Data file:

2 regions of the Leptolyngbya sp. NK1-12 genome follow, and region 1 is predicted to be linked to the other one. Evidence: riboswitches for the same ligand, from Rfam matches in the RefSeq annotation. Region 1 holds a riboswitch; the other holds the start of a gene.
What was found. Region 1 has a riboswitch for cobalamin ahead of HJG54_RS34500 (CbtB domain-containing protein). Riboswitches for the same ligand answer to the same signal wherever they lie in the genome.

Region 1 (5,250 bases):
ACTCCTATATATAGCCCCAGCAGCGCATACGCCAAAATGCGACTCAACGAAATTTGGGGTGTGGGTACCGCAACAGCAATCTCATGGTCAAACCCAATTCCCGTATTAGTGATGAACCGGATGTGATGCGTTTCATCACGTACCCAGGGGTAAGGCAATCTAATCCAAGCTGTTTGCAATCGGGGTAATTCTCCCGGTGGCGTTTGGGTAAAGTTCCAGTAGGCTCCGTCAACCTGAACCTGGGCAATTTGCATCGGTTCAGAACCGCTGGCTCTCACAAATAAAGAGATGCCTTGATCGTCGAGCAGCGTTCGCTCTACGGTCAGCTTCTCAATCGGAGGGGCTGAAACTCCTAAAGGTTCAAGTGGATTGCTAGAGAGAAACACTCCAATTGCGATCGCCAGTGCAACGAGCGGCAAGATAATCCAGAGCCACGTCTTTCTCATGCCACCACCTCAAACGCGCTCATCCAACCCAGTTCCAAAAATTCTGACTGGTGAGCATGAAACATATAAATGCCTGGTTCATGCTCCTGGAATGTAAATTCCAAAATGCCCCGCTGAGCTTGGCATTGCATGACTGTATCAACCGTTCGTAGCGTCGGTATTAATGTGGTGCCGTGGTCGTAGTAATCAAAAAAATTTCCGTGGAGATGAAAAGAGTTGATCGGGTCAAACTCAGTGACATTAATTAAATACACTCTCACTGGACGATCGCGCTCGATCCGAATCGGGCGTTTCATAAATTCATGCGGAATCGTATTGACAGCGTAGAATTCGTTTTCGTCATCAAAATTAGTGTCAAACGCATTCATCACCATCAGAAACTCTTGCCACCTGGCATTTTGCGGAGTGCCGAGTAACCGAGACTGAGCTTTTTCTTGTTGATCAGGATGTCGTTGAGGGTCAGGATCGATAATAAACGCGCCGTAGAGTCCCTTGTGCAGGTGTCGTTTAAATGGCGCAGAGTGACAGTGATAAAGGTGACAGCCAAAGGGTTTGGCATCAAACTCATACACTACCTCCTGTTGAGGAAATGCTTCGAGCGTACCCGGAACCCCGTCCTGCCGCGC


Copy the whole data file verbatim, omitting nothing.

2 regions of the Leptolyngbya sp. NK1-12 genome follow, and region 1 is predicted to be linked to the other one. Evidence: riboswitches for the same ligand, from Rfam matches in the RefSeq annotation. Region 1 holds a riboswitch; the other holds the start of a gene.
What was found. Region 1 has a riboswitch for cobalamin ahead of HJG54_RS34500 (CbtB domain-containing protein). Riboswitches for the same ligand answer to the same signal wherever they lie in the genome.

Region 1 (5,250 bases):
ACTCCTATATATAGCCCCAGCAGCGCATACGCCAAAATGCGACTCAACGAAATTTGGGGTGTGGGTACCGCAACAGCAATCTCATGGTCAAACCCAATTCCCGTATTAGTGATGAACCGGATGTGATGCGTTTCATCACGTACCCAGGGGTAAGGCAATCTAATCCAAGCTGTTTGCAATCGGGGTAATTCTCCCGGTGGCGTTTGGGTAAAGTTCCAGTAGGCTCCGTCAACCTGAACCTGGGCAATTTGCATCGGTTCAGAACCGCTGGCTCTCACAAATAAAGAGATGCCTTGATCGTCGAGCAGCGTTCGCTCTACGGTCAGCTTCTCAATCGGAGGGGCTGAAACTCCTAAAGGTTCAAGTGGATTGCTAGAGAGAAACACTCCAATTGCGATCGCCAGTGCAACGAGCGGCAAGATAATCCAGAGCCACGTCTTTCTCATGCCACCACCTCAAACGCGCTCATCCAACCCAGTTCCAAAAATTCTGACTGGTGAGCATGAAACATATAAATGCCTGGTTCATGCTCCTGGAATGTAAATTCCAAAATGCCCCGCTGAGCTTGGCATTGCATGACTGTATCAACCGTTCGTAGCGTCGGTATTAATGTGGTGCCGTGGTCGTAGTAATCAAAAAAATTTCCGTGGAGATGAAAAGAGTTGATCGGGTCAAACTCAGTGACATTAATTAAATACACTCTCACTGGACGATCGCGCTCGATCCGAATCGGGCGTTTCATAAATTCATGCGGAATCGTATTGACAGCGTAGAATTCGTTTTCGTCATCAAAATTAGTGTCAAACGCATTCATCACCATCAGAAACTCTTGCCACCTGGCATTTTGCGGAGTGCCGAGTAACCGAGACTGAGCTTTTTCTTGTTGATCAGGATGTCGTTGAGGGTCAGGATCGATAATAAACGCGCCGTAGAGTCCCTTGTGCAGGTGTCGTTTAAATGGCGCAGAGTGACAGTGATAAAGGTGACAGCCAAAGGGTTTGGCATCAAACTCATACACTACCTCCTGTTGAGGAAATGCTTCGAGCGTACCCGGAACCCCGTCCTGCCGCGC